Scott Pasfield's new book of portraits busts stereotypes and widens opportunities for gay men. Gay women wish it did the same for them.
So why are all the photos of dudes?
Gay in America features 140 faces from all 50 states and the District of Columbia. They are famous and unknown, black and white, masculine and feminine, dolled up and dressed down, and posed with planes and tiaras. But none of them are women. In April, GLAAD posed the question [PDF]: "Why gay men?" Pasfield's response:
That goes back to shooting what I am, and what I know. I originally thought that I would like to try and shoot men and women from every state, but I really think that a woman, or a lesbian, has to go out and do that project, to make it as strong, to be one of them, as this project is for me and gay men.\n
Busting stereotypes and widening opportunities for gay men is an important goal. But this book is titled Gay in America—not Gay Men in America. Though Pasfied is clear that the project is by and for gay men, he also hopes to situate the book as a definitive resource for gays in general—and straight people, too. "I want the book to be an introduction to gay people," Pasfield told GLAAD. "I hope it is a spokesperson for the gay community." (Pasfield's PR rep declined to comment).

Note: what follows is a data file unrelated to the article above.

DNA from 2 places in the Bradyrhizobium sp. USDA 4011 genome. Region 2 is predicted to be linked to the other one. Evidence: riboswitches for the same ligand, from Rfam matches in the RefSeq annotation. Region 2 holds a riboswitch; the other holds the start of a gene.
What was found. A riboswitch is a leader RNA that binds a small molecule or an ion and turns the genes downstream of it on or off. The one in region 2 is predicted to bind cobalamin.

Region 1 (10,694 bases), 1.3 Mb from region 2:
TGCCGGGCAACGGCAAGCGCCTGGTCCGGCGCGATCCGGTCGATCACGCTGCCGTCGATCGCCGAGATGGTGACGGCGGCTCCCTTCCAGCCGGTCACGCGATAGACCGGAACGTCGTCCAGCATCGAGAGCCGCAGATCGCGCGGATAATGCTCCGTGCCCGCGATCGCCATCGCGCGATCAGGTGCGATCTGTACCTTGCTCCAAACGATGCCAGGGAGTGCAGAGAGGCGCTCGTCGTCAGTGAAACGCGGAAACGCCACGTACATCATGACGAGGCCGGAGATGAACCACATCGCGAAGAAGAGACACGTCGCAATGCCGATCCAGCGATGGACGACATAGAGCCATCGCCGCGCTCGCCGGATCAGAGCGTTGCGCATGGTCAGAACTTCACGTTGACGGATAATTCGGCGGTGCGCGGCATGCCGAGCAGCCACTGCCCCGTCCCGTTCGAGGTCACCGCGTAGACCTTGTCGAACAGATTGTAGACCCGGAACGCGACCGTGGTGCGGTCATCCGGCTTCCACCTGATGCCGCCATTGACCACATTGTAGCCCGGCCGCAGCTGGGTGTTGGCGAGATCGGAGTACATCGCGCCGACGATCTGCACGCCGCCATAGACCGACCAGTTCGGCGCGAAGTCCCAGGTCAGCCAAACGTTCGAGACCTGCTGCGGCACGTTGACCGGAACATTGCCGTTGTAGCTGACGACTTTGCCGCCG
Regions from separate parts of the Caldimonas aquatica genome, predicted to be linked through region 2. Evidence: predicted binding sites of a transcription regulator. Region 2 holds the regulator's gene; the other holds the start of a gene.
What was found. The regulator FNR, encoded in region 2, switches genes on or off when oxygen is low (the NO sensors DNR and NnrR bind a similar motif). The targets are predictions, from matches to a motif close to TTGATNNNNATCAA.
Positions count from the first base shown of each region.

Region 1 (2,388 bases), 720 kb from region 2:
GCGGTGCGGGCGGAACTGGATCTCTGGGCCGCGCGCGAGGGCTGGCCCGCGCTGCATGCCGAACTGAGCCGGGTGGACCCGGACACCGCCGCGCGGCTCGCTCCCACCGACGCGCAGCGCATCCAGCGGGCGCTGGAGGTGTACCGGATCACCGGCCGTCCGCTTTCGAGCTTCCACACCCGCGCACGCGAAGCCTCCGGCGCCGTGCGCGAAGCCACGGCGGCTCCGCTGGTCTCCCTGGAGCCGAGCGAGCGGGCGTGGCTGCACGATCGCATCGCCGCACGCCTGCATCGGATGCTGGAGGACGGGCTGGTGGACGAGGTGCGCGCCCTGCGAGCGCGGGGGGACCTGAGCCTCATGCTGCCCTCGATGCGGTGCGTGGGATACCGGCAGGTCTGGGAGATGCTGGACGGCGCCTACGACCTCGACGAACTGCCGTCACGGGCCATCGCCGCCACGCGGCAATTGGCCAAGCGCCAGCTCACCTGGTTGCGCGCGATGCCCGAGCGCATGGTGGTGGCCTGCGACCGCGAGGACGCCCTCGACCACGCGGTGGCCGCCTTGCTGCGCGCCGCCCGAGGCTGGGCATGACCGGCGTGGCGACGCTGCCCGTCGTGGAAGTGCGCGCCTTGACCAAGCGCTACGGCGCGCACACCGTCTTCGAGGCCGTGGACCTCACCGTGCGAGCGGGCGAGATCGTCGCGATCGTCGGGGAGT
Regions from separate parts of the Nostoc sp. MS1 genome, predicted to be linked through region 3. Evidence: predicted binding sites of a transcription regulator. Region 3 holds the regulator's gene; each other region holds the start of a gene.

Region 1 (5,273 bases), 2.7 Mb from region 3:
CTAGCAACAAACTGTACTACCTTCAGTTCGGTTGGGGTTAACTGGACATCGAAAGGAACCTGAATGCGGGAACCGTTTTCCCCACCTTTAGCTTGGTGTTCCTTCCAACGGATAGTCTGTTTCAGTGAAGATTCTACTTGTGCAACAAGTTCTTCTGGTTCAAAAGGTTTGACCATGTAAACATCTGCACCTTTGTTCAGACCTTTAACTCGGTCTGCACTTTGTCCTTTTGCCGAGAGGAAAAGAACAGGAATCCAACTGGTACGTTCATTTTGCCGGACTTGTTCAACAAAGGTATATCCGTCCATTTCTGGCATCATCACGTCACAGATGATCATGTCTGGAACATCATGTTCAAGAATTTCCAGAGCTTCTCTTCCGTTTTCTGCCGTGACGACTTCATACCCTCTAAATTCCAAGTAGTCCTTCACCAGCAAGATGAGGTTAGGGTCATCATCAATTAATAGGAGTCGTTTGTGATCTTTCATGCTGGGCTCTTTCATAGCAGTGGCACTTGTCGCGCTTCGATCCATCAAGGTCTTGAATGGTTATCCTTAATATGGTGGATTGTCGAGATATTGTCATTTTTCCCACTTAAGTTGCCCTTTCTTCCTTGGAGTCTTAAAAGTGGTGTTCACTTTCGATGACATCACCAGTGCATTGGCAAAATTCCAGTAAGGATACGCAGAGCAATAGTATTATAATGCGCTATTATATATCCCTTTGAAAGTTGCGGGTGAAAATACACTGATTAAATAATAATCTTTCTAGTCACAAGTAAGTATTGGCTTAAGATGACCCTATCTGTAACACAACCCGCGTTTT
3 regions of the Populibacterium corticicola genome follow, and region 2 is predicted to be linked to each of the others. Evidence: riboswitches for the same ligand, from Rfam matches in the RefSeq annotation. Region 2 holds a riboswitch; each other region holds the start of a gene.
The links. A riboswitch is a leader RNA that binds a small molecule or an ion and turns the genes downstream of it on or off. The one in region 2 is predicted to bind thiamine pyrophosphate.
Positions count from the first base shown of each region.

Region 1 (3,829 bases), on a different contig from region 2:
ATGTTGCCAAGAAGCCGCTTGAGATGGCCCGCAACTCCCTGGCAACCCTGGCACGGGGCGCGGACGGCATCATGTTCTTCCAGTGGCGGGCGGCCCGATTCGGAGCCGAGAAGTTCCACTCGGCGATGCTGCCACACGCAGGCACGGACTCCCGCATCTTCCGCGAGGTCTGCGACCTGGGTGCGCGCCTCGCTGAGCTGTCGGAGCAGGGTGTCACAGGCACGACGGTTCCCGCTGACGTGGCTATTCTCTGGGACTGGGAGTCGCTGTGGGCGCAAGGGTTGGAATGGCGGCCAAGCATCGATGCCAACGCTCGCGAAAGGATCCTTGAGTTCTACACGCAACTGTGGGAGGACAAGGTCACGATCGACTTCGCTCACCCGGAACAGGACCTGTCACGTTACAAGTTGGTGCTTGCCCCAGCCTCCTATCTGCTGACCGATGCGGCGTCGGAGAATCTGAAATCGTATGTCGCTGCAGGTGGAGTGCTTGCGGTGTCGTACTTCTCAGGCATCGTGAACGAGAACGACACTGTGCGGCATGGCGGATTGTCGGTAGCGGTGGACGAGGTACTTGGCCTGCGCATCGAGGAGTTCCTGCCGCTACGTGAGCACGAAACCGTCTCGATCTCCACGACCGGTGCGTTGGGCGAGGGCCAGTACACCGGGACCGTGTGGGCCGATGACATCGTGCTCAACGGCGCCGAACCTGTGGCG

The contradiction speaks to the difficulty of navigating inequality as a gay man. While giving voice to a diverse group of gay men is a radical notion, delegating men to represent all genders is just more of the same. Queer activist Miriam Zoila Perez told me she identifies with the term gay "as an umbrella term" more closely than she does to "lesbian." But outsiders don't always see her as central to the gay community as men are. Perez pointed me to an online dictionary definition of "gay" that illustrates the divide: "a homosexual person, especially a male."
And gay life in America has often been perceived as "especially" male. As Americans began to identify as gay, gay men "may have been more publicly visible in the community, and more out in early generations of it," Perez says, while "lesbians weren't so much as mentioned in the public sphere." Asking gay women to make themselves visible with their own photographic collection, while well-meaning, doesn't address those structural inequalities that persist within the gay community today.
Of course, even a book that highlighted both gay men and women would only represent a corner of the queer universe, which include peoples of varying gender and sexual identities that don't necessarily fall into simple categories like male/female and gay/straight. "I don't know that any project would ever feel completely representative," Perez told me. But a little more transparency would be nice. "The title has an ambiguity. You expect to see yourself in there, and you're not."
Photo by KLHint, Creative Commons Attribution License 2.0.